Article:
FOR IMMEDIATE RELEASE
San Diego Zoo Wildlife Alliance
Breakthrough for Critically Endangered Sea Star Recovery: Cryogenically Preserved Specimens Produce Offspring
SAN DIEGO (Nov. 27, 2023) – When a mysterious illness called “sea star wasting syndrome” decimated 95% of the sunflower sea star population, and some 20 other sea star species along the Pacific Coast from Baja to Alaska in 2013, scientists rallied to understand the factors that caused such a massive wasting event. Now as part of the greater recovery initiative, in a scientific first, dozens of baby sunflower sea stars were hatched and are thriving thanks to a breakthrough in reproductive cell cryopreservation technology.
For the first time, researchers with the San Diego Zoo Wildlife Alliance’s reproductive sciences team, in collaboration with Sunflower Star Laboratory and Dr. Jason Hodin, senior scientist at Friday Harbor Laboratories, successfully froze sunflower sea star sperm, thawed it and fertilized eggs that resulted in larvae developing with up to 90% success.
“We were excited to take on a new challenge for our lab and with the advice from Dr. Mary Hagedorn at Smithsonian Institution, and her years of experience cryopreserving coral sperm, we were able to achieve immediate success,” said Nicole Ravida, laboratory manager for San Diego Zoo Wildlife Alliance.
“The successful reproduction of dozens of sunflower sea stars through cryopreservation is an exciting step forward for sea star recovery efforts,” said Ravida. “Cryopreservation is one method reproductive scientists can contribute to the preservation of gene diversity in sunflower sea star populations.”
Sunflower sea stars, which are under review for the federal Endangered Species Act as a threatened species, were among starfish species hardest hit by the wasting syndrome, where over a matter of hours, stars disintegrate into nothing, said Ashley Kidd, Sunflower Star Lab Conservation Aquaculture project manager. Scientists from a variety of institutions coming together to bring their own area of expertise to the recovery of the species is essential, she said.
“Partnerships are key to conservation efforts to recover the sunflower sea star, and the San Diego Zoo Wildlife Alliance’s Reproductive Sciences team is honored to provide the cryopreservation skills and tools to help advance cryopreservation techniques for this species,” Ravida said.
Hodin at Friday Harbor Laboratories agreed that the results are promising.
"As far as we can tell, the offspring resulting from fertilization with cryopreserved sperm developed the same as those coming from fresh sperm,” Hodin said. “We now have several that have made it to the half-inch juvenile stage and are still going strong."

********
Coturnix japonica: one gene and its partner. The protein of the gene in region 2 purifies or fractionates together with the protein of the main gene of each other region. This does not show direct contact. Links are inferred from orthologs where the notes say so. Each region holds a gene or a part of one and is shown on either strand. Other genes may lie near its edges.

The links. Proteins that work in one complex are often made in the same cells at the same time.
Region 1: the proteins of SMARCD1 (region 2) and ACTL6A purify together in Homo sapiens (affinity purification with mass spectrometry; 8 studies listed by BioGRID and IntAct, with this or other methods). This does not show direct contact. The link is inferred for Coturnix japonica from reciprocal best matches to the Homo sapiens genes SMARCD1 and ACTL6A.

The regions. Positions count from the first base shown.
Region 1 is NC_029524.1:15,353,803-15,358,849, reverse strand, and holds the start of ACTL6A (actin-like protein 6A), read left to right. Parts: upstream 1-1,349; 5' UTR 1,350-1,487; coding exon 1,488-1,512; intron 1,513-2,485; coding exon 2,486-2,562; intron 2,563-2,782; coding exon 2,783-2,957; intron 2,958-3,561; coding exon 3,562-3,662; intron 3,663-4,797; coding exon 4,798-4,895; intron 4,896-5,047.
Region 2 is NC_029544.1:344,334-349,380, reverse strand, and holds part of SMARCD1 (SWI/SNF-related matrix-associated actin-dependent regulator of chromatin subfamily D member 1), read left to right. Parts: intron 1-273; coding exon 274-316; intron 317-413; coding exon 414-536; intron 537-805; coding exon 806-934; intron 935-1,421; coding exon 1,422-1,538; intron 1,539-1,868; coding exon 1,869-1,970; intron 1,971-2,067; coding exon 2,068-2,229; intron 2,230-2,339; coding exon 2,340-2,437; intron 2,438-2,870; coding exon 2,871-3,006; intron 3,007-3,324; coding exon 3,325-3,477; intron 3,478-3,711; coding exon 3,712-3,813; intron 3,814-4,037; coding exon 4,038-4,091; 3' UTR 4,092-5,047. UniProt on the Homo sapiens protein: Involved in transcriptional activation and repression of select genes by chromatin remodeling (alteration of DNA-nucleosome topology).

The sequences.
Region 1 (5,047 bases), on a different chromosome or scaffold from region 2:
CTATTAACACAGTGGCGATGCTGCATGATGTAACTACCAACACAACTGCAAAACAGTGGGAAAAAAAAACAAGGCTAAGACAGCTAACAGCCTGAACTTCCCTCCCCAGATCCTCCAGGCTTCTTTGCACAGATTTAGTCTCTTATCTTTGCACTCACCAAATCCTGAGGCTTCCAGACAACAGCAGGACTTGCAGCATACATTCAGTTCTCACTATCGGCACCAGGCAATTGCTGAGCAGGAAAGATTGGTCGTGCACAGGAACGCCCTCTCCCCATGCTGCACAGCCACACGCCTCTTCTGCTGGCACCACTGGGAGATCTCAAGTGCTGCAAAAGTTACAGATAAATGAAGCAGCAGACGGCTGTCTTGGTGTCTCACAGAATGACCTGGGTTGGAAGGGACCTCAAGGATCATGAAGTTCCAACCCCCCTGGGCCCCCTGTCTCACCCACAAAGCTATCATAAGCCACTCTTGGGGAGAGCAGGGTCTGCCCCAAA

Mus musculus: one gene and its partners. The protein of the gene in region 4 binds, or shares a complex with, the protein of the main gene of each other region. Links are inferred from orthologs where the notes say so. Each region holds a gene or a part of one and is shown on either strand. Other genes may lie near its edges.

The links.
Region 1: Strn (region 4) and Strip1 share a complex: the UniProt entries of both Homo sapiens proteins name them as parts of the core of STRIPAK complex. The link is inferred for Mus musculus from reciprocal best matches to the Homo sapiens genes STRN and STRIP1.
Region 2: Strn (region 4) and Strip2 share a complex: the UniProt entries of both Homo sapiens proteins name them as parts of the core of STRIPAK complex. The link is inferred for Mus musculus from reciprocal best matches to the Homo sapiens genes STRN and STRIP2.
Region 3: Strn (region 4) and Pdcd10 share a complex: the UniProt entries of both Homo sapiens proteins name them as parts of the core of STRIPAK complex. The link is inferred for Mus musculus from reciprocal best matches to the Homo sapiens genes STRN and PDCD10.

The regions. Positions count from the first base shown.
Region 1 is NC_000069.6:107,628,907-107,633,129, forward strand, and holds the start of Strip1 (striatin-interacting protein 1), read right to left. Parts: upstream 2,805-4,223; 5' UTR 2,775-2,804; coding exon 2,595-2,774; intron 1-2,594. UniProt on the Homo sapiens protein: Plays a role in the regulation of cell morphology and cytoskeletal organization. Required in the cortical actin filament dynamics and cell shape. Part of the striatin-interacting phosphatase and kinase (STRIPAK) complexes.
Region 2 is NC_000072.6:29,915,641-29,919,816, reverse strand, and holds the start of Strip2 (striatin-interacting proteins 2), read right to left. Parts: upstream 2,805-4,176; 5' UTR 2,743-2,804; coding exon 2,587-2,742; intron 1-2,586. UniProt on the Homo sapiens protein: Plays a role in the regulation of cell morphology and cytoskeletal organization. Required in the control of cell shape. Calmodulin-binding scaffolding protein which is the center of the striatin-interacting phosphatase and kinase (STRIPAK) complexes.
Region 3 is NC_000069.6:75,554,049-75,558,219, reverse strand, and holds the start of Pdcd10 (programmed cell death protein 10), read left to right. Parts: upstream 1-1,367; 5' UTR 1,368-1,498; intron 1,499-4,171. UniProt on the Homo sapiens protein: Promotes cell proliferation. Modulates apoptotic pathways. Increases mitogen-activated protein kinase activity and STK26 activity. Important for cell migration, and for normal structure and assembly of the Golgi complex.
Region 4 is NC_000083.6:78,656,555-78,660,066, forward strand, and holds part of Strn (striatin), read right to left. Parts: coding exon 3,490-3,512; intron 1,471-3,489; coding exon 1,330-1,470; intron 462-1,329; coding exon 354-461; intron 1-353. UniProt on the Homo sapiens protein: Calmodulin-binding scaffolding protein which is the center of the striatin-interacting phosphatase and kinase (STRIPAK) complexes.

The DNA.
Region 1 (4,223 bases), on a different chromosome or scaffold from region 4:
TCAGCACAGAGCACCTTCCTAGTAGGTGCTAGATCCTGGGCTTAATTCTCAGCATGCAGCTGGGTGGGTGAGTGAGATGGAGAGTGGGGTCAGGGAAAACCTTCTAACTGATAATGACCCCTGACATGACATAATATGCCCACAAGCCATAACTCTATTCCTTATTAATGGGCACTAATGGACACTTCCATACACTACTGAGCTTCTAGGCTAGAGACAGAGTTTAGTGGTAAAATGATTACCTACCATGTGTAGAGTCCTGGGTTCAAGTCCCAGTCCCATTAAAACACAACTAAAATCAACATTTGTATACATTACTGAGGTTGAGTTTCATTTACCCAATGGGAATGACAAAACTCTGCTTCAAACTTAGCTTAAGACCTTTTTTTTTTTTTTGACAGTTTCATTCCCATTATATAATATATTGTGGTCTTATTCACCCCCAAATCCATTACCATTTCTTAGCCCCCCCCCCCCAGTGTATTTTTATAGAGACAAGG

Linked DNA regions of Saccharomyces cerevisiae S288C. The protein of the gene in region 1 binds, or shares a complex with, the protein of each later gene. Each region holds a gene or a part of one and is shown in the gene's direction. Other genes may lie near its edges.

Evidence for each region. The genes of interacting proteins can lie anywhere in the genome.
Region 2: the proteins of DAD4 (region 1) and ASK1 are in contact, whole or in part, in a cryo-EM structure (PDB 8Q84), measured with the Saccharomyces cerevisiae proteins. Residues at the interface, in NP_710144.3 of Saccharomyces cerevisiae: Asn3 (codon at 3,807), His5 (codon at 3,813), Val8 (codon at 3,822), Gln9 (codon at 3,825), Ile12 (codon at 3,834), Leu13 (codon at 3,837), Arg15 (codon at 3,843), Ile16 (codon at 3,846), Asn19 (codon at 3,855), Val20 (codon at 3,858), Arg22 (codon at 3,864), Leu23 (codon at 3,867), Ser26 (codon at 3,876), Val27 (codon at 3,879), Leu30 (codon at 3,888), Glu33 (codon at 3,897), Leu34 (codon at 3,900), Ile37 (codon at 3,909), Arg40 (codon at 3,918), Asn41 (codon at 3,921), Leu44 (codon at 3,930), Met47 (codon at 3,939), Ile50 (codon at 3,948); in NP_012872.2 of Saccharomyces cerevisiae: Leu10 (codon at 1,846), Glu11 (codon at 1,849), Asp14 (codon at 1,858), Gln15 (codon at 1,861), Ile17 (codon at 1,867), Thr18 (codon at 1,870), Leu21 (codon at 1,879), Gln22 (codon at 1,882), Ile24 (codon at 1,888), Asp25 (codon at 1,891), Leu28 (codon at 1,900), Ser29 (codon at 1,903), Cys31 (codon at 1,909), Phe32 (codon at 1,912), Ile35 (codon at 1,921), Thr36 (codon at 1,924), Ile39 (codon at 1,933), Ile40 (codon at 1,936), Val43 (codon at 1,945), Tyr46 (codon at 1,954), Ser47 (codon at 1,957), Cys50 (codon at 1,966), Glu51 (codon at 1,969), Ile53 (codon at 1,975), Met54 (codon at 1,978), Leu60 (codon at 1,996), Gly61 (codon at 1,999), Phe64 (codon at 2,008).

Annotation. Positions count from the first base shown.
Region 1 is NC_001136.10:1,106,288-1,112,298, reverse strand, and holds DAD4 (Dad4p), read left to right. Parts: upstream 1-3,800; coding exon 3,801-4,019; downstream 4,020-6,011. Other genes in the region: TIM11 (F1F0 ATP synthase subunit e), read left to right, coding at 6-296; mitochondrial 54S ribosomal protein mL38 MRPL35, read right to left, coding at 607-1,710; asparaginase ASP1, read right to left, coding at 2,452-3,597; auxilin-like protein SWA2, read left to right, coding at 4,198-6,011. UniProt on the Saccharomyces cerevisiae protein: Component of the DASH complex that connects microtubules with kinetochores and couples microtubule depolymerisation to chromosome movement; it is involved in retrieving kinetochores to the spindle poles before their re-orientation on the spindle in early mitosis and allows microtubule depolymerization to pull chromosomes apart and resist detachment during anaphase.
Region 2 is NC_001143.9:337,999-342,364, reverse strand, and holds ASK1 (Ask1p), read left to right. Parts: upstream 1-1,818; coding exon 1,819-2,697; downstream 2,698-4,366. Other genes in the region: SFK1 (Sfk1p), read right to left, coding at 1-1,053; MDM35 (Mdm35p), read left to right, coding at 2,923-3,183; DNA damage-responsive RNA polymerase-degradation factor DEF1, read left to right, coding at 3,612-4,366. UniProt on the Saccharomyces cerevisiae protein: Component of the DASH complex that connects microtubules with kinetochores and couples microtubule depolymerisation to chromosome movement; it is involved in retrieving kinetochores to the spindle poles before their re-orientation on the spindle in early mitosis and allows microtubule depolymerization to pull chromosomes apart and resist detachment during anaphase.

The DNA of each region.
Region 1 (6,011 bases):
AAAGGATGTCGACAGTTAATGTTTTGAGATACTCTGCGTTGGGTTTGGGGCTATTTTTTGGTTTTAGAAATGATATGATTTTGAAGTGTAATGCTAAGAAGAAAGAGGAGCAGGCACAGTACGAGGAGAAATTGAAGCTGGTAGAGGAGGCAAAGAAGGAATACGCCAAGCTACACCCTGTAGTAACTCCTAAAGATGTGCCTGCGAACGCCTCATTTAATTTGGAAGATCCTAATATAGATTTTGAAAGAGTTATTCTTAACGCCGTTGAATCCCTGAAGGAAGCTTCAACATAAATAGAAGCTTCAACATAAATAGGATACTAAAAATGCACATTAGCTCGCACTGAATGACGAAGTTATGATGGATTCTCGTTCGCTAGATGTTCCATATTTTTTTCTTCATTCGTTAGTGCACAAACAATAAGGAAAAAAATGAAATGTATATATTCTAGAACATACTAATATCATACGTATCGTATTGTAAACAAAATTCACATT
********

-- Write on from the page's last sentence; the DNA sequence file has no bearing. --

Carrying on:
SDZWA also recently collaborated with Birch Aquarium at Scripps Institution of Oceanography to collect and cryopreserve 197 vials of sperm from four males spawned at the aquarium for storage in the SDZWA Wildlife Biodiversity Bank Frozen Zoo™.
“The SDZWA's reproductive and cryopreservation team have given sunflower star recovery a valuable tool for conservation that will enhance what culture work that has already been developed,” Kidd said. “To further support restoration of the species, we believe the ability to preserve unique genetic traits from the remaining population that spans thousands of miles will give them the best chance at adapting to future stressors by maintaining genetic diversity for potential recovery programs.”
Kidd said successful reproduction through cryopreservation is logistically easier to manage broodstock and ensure diverse pairing for genetic diversity.
The sunflower sea star can have up to two dozen arms spanning in excess of 3 feet. They naturally occurred along the entire Pacific coast of North America, but, from 2013-2018, 95% of the population died from a wasting event and are considered functionally extinct in California, Oregon and coastal Washington, where only a handful of sea stars have been observed over the past few years, Kidd said. It is estimated that 5.6 billion sunflower stars perished.
“The catastrophic wasting wasn’t only bad news for the sea stars, it upset the critical balance of the ecosystem, allowing purple urchins typically hunted by sea stars to over-graze the aquatic kelp forests,” Kidd said. "Kelp forests are highly productive ecosystems vital to supporting diverse marine populations; they provide coastal protection from wave erosion, provide places to recreate and are essential to carbon sequestration.”
Kidd said global experts in population genetics, husbandry, early life history and behavior ecology are continuing to work together to identify recovery pathways. Disease ecologists continue their research into the variables behind wasting disease – warming ocean temperatures, bacteria, a virus, or all of the above. Quarantine aquarists at Oregon Coast Aquarium are nonetheless making headway in treating wasting symptoms with sea stars in human care, she said.
“This advancement in freezing reproductive cells to potentially safeguard against the extinction of sunflower sea stars has energized the team for future work with endangered marine invertebrates,” Ravida said.
About San Diego Zoo Wildlife Alliance
San Diego Zoo Wildlife Alliance, a nonprofit conservation leader, inspires passion for nature and collaboration for a healthier world. The Alliance supports innovative conservation science through global partnerships. Through wildlife care, science expertise and collaboration, more than 44 endangered species have been reintroduced to native habitats. Annually, the Alliance reaches over 1 billion people, in person at the San Diego Zoo and San Diego Zoo Safari Park, and virtually in 150 countries through media channels including San Diego Zoo Wildlife Explorers television program in children’s hospitals in 13 countries. Wildlife Allies – members, donors, guests – make success possible.
- Photo and video of sea star program